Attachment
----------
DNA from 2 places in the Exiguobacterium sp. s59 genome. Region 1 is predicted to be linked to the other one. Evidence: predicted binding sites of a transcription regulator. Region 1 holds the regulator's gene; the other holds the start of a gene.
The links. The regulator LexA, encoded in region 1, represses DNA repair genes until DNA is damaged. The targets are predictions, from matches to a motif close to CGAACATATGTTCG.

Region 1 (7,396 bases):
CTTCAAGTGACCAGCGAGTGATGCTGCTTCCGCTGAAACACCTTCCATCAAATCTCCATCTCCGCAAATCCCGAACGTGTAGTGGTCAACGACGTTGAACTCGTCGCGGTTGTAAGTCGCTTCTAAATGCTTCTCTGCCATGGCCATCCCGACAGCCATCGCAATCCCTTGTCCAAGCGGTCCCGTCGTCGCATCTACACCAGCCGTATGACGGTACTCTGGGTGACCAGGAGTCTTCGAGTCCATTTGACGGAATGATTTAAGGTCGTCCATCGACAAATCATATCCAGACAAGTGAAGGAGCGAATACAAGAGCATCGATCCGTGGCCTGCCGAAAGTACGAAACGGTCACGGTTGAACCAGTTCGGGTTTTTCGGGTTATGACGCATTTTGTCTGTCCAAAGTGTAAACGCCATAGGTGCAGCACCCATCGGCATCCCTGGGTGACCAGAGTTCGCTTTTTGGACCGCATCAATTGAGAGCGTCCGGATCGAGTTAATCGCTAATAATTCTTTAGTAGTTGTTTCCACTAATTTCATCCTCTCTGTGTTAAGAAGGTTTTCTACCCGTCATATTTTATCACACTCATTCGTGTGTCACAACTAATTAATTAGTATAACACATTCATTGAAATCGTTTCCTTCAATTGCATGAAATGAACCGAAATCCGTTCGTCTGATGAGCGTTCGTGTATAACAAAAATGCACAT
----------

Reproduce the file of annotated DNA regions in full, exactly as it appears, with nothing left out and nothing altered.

DNA from 2 places in the Exiguobacterium sp. s59 genome. Region 1 is predicted to be linked to the other one. Evidence: predicted binding sites of a transcription regulator. Region 1 holds the regulator's gene; the other holds the start of a gene.
The links. The regulator LexA, encoded in region 1, represses DNA repair genes until DNA is damaged. The targets are predictions, from matches to a motif close to CGAACATATGTTCG.

Region 1 (7,396 bases):
CTTCAAGTGACCAGCGAGTGATGCTGCTTCCGCTGAAACACCTTCCATCAAATCTCCATCTCCGCAAATCCCGAACGTGTAGTGGTCAACGACGTTGAACTCGTCGCGGTTGTAAGTCGCTTCTAAATGCTTCTCTGCCATGGCCATCCCGACAGCCATCGCAATCCCTTGTCCAAGCGGTCCCGTCGTCGCATCTACACCAGCCGTATGACGGTACTCTGGGTGACCAGGAGTCTTCGAGTCCATTTGACGGAATGATTTAAGGTCGTCCATCGACAAATCATATCCAGACAAGTGAAGGAGCGAATACAAGAGCATCGATCCGTGGCCTGCCGAAAGTACGAAACGGTCACGGTTGAACCAGTTCGGGTTTTTCGGGTTATGACGCATTTTGTCTGTCCAAAGTGTAAACGCCATAGGTGCAGCACCCATCGGCATCCCTGGGTGACCAGAGTTCGCTTTTTGGACCGCATCAATTGAGAGCGTCCGGATCGAGTTAATCGCTAATAATTCTTTAGTAGTTGTTTCCACTAATTTCATCCTCTCTGTGTTAAGAAGGTTTTCTACCCGTCATATTTTATCACACTCATTCGTGTGTCACAACTAATTAATTAGTATAACACATTCATTGAAATCGTTTCCTTCAATTGCATGAAATGAACCGAAATCCGTTCGTCTGATGAGCGTTCGTGTATAACAAAAATGCACAT